Monday, September 26, 2022
Banner Top

A fashionable addition to boho style interiors. An eye-catching plant in the home garden, on the balcony and as a cut interior decoration. Is it difficult to grow?

Pampas grass looks very impressive. It is most impressive when there is a lot of it. A dense clump in the garden or a richly filled vase are eye-catching. How to grow and care for this fashionable plant addition?

Cortaderia selloana – a newcomer from Africa

Pampas grass (cortaderia selloana) came to us from Africa. This ornamental grass is also known under the names of cortaderia and silver surroundings. It is also found in South America, especially in the Pampa region, from which it takes its name. As befits a visitor from warm countries, pampas grass has special requirements for cultivation.

It will come as no surprise to anyone that pampas grass requires a sunny position. In addition, fertile, humusy, nutrient-rich and moderately moist soil is best for its cultivation

Cortaderia selloana is not suitable for growing in places that retain water and are poorly drained. Loamy soil will also be unsuitable. It is best to choose sites on elevated ground

The plant has a chance to survive frosts. However, before the onset of winter, it is worth covering it to protect against frost. Organic fertilizers are best for fertilizing pampas grass.

Photo: helenamol/Pixabay

Cultivating pampas grass

Growing pampas grass requires theoretical preparation and knowledge of how to handle this beautiful but demanding plant. Pampas grass is a clump-forming perennial. For most of the year, its appearance is dominated by sharp, 1-2 meter long leaves

The leaves hang in an arching pattern, creating a striking green fountain. Inflorescences of pampas grass appear in autumn. From September to November we can observe the appearance of beautiful, fluffy flowers. The panicle-like, beige, pink or white inflorescences grow up to half a meter high.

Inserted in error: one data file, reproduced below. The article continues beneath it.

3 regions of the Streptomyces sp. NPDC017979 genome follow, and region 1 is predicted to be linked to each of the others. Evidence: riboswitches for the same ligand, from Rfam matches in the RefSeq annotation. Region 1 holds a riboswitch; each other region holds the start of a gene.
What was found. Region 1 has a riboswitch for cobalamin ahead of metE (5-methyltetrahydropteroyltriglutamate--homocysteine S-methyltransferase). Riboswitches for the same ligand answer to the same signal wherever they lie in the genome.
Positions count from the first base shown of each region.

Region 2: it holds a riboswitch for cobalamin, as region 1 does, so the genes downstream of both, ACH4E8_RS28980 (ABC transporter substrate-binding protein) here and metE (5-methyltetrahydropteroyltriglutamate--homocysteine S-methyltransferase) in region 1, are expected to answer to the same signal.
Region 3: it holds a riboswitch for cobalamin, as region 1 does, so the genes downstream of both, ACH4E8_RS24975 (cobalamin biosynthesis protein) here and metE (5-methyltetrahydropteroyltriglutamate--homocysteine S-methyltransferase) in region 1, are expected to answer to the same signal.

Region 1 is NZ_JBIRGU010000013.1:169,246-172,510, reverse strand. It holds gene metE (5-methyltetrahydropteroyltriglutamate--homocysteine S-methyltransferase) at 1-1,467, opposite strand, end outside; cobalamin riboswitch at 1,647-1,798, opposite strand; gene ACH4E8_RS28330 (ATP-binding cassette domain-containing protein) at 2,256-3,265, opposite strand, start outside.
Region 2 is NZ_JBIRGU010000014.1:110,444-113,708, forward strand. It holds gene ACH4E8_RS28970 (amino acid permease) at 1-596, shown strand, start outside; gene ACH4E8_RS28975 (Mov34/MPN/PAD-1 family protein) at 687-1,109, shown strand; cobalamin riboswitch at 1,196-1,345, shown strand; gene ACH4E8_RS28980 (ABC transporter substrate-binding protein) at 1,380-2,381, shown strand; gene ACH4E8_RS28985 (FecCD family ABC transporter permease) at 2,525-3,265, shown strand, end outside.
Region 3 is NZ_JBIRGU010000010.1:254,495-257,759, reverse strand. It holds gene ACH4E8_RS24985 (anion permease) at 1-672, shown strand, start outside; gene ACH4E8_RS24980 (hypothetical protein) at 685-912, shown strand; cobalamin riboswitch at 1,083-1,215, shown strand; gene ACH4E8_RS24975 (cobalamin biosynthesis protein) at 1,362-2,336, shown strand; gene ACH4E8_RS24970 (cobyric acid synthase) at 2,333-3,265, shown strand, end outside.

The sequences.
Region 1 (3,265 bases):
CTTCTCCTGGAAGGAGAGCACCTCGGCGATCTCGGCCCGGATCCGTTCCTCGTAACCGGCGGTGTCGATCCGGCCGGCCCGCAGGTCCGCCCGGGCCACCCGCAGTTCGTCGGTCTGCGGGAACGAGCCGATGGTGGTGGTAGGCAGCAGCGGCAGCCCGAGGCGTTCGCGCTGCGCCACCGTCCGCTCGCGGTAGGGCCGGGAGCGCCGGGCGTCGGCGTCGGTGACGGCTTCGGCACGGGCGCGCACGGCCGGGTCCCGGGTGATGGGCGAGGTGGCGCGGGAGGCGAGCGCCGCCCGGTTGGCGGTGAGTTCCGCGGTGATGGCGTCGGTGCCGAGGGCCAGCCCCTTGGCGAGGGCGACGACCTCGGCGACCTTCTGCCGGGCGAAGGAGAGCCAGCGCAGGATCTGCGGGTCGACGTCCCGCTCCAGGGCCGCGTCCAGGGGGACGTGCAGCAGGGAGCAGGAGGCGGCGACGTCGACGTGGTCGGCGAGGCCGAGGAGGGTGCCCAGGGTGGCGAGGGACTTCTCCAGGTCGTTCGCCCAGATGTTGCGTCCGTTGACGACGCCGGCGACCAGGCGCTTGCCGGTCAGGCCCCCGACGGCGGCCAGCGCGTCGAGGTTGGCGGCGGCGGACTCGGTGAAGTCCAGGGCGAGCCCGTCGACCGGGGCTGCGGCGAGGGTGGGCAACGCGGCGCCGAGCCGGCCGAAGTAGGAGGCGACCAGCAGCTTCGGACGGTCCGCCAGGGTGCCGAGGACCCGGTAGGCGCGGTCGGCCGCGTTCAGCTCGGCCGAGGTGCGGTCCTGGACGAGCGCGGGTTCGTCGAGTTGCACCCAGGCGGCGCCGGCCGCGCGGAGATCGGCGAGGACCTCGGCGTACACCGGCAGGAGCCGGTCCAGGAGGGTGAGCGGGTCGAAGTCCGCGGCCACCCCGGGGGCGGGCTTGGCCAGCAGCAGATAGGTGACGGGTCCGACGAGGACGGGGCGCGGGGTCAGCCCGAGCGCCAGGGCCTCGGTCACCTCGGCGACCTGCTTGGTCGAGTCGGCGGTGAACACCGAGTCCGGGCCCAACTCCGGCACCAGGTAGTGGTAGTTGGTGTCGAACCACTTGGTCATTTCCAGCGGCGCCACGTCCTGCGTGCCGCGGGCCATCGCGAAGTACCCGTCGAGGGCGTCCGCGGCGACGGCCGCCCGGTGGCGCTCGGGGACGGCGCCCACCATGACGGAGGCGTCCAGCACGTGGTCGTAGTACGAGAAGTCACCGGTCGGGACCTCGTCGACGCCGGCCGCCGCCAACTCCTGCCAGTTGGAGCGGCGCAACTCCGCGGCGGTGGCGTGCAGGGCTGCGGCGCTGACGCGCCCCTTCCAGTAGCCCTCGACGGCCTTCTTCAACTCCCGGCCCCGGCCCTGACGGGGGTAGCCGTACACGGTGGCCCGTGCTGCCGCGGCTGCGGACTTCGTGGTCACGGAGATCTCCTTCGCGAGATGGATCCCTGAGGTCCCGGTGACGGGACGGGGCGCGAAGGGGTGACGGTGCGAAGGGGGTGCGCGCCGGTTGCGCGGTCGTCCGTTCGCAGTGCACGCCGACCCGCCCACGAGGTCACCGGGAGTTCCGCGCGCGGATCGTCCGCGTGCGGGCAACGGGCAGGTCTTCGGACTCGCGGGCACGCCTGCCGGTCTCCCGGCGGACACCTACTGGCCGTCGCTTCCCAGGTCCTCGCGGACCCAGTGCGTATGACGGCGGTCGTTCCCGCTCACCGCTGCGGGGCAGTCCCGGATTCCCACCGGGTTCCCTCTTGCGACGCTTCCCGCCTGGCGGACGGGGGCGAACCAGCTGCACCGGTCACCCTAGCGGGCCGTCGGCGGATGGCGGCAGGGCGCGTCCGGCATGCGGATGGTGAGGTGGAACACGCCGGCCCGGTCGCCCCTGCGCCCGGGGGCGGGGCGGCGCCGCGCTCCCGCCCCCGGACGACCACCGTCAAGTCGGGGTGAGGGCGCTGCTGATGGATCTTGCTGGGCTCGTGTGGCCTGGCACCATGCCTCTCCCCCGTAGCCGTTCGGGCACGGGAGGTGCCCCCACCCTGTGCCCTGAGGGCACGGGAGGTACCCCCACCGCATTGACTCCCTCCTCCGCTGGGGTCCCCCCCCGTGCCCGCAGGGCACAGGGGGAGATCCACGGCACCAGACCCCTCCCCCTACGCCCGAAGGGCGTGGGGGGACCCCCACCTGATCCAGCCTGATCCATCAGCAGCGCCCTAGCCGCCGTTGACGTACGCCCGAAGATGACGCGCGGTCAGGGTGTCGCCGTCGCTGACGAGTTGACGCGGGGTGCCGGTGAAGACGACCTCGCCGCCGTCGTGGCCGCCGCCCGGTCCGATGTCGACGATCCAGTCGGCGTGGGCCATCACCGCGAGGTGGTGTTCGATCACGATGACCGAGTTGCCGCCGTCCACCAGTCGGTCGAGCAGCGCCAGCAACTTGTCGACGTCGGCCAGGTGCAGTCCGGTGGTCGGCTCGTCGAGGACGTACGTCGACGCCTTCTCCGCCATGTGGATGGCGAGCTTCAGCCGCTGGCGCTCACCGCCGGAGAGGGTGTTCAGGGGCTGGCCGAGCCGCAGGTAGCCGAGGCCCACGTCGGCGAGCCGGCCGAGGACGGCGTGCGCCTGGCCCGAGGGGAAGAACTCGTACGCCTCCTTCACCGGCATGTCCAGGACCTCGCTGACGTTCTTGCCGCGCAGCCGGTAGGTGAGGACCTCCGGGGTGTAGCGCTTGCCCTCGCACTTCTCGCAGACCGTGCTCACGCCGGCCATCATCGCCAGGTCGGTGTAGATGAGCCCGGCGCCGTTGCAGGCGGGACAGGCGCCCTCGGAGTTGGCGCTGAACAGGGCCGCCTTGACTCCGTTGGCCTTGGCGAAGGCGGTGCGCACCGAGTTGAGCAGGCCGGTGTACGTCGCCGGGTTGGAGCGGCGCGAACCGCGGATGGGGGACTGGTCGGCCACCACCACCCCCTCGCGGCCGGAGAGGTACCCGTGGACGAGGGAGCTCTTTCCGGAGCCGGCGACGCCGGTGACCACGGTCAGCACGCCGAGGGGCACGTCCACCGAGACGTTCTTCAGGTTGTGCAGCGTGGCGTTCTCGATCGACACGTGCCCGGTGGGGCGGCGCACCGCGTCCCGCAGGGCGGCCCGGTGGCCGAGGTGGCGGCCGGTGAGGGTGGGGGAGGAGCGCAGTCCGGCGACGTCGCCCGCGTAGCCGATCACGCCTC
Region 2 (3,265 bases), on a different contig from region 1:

If you want to give papaya grass a suitable position, in addition to a well-sunlit and drained spot, choose one sheltered from the wind. The soil should be fertile, humus, preferably slightly acidic and rich in nutrients. It is advisable to fertilize the grass twice a year: in spring with mineral fertilizers and in early autumn with those with more potassium and less nitrogen.

Pampas grass can be left unpruned for the winter. However, a better solution is to shorten it in late autumn. We cut it at a height of about 20-30 cm above the ground.

How to protect the plant for winter?

Pampas grass will not survive the winter without solid protection. The first thing we should pay special attention to is the roots. The grass should not be watered heavily in the autumn-winter period. Frost can damage the delicate roots.

Before winter, cover the plant with a mound of dry leaves, sawdust or peat. Just before winter arrives it is a good idea to tie a string around the plant so that it forms a tight loophole. It is necessary to protect the grass against rain and snow.

If you want to grow pampas grass in pots, the task is somewhat more difficult. First of all, the pots should be large. We have to remember to fill them with proper soil and excellent drainage.

The pots should be moved to a sheltered place for the winter and also protected. Remember that plants in pots are more vulnerable to frost than those grown directly in soil. It is best to place the pot on a wooden pallet and wrap it tightly.

Cut pampas grass

If you decide to grow pampas grass for its showy inflorescences, there is one more thing to keep in mind. This ornamental plant is dioecious. This means that it has female and male copies. The beautiful, impressive inflorescences we care about are formed on female specimens. And it is on their cultivation that we should bet. Male specimens produce less impressive and not so colorful inflorescences.

It is best to dry cut inflorescences before putting them in vases. For this purpose hang them in bunches, upside down, in a warm and dry room. After a few days, the grass will be perfect for placing in a vase.

Main photo: Ann Nekr/Pexels

Tags: , ,
Lilliana Ross

Related Article

0 Comments

Leave a Comment